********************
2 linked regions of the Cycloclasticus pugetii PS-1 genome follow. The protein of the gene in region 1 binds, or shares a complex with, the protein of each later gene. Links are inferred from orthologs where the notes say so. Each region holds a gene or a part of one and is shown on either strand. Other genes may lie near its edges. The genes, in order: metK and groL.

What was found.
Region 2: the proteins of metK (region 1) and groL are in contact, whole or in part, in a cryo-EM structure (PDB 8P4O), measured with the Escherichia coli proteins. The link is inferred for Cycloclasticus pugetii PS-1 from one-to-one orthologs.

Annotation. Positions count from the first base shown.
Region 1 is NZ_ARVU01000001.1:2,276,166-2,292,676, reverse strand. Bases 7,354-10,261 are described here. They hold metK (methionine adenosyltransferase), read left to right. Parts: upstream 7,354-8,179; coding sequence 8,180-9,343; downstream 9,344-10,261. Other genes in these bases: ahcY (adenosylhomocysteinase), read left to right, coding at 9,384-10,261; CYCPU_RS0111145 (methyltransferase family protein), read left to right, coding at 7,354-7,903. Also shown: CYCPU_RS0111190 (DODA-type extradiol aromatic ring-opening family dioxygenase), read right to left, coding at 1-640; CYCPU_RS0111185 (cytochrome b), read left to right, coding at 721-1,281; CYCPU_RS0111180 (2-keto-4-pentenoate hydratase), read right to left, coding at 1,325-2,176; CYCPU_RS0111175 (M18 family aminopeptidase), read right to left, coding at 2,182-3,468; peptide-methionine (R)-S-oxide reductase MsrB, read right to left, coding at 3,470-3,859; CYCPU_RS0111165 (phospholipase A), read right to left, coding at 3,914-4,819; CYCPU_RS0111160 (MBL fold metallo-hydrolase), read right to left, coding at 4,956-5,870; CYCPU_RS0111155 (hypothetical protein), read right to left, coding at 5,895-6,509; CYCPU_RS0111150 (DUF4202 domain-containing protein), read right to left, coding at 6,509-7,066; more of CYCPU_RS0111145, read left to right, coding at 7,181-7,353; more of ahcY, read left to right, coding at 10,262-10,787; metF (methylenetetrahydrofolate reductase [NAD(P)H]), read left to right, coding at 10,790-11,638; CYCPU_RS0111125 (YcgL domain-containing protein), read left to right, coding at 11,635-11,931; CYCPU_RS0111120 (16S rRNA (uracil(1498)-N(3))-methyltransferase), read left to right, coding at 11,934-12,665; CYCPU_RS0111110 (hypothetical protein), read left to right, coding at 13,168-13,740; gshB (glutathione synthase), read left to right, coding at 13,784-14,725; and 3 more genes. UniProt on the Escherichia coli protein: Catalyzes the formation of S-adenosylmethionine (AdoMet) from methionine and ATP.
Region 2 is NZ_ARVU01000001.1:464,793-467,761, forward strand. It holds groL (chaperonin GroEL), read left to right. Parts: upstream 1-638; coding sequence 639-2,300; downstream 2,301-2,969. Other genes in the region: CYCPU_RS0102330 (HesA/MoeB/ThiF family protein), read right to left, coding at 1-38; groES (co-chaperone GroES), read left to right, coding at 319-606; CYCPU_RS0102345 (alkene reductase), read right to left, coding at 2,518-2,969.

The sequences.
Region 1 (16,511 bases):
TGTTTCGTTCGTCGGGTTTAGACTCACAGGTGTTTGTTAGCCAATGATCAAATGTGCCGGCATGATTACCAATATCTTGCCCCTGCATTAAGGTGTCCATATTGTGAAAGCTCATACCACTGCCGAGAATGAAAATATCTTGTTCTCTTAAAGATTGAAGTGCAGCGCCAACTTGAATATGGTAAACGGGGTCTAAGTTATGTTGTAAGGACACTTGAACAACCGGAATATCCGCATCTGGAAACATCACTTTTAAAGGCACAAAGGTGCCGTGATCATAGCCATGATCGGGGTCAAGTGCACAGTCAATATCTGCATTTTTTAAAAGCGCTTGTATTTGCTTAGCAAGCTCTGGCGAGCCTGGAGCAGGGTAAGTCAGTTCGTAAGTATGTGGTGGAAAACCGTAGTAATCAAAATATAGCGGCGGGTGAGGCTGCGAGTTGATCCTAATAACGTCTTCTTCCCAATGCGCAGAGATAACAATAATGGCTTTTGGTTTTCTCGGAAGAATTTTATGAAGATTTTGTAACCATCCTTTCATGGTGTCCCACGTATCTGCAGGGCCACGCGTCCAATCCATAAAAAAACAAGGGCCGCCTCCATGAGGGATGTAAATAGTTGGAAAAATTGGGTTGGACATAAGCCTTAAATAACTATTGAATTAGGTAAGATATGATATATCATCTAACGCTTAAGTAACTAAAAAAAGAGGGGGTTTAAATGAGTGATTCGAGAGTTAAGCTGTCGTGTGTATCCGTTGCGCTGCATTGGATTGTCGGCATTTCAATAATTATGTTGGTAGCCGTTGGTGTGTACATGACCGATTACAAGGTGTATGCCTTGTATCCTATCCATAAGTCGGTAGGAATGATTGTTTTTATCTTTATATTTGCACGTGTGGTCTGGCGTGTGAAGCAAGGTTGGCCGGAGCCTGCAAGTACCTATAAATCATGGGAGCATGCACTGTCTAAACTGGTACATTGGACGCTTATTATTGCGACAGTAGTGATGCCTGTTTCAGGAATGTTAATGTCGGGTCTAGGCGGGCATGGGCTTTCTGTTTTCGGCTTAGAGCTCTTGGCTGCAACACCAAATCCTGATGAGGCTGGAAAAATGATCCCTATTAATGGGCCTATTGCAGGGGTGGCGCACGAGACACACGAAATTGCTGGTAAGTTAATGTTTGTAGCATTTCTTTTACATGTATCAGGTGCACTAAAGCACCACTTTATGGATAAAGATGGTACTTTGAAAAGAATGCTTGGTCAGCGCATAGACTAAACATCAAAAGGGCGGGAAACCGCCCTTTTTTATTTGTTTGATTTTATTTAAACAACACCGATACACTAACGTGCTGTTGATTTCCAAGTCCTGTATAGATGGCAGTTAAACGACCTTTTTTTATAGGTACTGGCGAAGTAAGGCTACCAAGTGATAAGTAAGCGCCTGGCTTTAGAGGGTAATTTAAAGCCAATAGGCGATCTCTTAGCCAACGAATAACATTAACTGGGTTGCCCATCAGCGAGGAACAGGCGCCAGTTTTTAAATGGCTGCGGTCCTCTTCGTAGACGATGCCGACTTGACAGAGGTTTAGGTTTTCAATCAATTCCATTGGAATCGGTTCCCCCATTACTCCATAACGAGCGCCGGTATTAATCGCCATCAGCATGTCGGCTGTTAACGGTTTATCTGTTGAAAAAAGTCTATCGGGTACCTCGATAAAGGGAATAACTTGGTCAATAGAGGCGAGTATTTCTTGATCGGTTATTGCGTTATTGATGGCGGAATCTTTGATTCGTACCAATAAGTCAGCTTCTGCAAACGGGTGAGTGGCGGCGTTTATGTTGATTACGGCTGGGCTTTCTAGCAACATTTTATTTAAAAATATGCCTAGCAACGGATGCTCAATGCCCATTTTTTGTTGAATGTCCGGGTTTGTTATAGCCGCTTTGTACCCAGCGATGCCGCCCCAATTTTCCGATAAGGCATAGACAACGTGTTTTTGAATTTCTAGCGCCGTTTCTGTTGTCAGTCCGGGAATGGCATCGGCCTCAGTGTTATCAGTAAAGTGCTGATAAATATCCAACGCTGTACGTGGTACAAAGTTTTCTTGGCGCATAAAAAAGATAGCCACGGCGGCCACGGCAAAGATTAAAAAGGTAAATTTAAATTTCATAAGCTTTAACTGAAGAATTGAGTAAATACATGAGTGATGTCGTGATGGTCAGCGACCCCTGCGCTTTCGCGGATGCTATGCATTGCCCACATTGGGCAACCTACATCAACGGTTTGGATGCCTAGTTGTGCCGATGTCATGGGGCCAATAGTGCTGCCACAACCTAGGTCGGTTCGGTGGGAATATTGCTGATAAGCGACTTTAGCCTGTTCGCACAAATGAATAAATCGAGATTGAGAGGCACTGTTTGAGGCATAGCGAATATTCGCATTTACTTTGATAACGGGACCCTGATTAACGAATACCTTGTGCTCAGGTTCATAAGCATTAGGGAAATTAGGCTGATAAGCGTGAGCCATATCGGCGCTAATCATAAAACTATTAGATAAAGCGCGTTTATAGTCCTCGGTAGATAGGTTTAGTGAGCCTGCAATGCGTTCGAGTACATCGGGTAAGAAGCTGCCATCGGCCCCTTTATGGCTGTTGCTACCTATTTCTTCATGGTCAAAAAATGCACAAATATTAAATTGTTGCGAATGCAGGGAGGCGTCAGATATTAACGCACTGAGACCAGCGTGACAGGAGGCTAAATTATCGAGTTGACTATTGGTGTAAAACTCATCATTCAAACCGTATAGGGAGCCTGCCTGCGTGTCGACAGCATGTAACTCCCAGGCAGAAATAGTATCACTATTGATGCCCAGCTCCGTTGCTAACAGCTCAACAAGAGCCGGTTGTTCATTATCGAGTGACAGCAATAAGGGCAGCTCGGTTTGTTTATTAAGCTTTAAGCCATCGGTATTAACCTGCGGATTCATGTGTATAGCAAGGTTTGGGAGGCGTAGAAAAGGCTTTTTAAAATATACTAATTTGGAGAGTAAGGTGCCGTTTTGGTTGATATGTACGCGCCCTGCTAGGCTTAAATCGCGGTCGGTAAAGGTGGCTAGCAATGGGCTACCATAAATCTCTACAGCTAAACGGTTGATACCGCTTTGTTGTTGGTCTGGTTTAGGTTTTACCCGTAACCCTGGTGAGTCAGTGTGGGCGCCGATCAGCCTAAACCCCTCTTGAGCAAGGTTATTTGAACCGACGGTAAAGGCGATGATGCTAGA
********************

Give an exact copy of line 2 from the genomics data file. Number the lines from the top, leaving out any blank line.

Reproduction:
What was found.